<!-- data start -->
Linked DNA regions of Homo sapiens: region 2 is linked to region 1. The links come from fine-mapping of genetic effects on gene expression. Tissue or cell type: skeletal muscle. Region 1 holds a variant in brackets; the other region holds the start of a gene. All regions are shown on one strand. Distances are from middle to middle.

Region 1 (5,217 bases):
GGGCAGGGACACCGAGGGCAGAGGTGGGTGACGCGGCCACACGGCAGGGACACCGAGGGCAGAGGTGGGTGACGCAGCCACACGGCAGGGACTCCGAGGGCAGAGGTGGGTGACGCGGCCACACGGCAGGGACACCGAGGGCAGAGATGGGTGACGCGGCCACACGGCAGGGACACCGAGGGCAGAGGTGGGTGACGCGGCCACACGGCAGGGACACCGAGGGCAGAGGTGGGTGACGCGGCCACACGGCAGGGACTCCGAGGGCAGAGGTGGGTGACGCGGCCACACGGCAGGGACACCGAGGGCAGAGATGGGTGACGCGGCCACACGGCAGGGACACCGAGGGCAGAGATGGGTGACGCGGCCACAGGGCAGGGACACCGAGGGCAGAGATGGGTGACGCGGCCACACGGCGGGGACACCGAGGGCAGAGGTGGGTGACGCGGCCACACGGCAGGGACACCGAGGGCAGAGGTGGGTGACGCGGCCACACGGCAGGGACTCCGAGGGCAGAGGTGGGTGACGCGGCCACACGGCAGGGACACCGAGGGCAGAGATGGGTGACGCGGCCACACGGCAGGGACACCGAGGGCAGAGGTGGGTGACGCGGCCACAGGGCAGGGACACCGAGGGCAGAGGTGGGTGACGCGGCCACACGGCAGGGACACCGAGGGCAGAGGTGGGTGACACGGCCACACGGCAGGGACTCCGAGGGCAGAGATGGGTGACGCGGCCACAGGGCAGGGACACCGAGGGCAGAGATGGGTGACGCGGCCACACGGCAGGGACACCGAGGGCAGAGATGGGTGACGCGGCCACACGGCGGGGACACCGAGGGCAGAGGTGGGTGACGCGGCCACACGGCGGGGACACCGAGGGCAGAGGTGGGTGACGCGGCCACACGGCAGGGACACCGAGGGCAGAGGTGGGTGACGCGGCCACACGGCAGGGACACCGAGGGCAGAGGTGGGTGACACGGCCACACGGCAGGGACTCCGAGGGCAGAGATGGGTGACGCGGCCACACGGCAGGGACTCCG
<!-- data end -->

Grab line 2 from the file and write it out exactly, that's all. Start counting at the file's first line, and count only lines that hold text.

Region 1 (5,217 bases):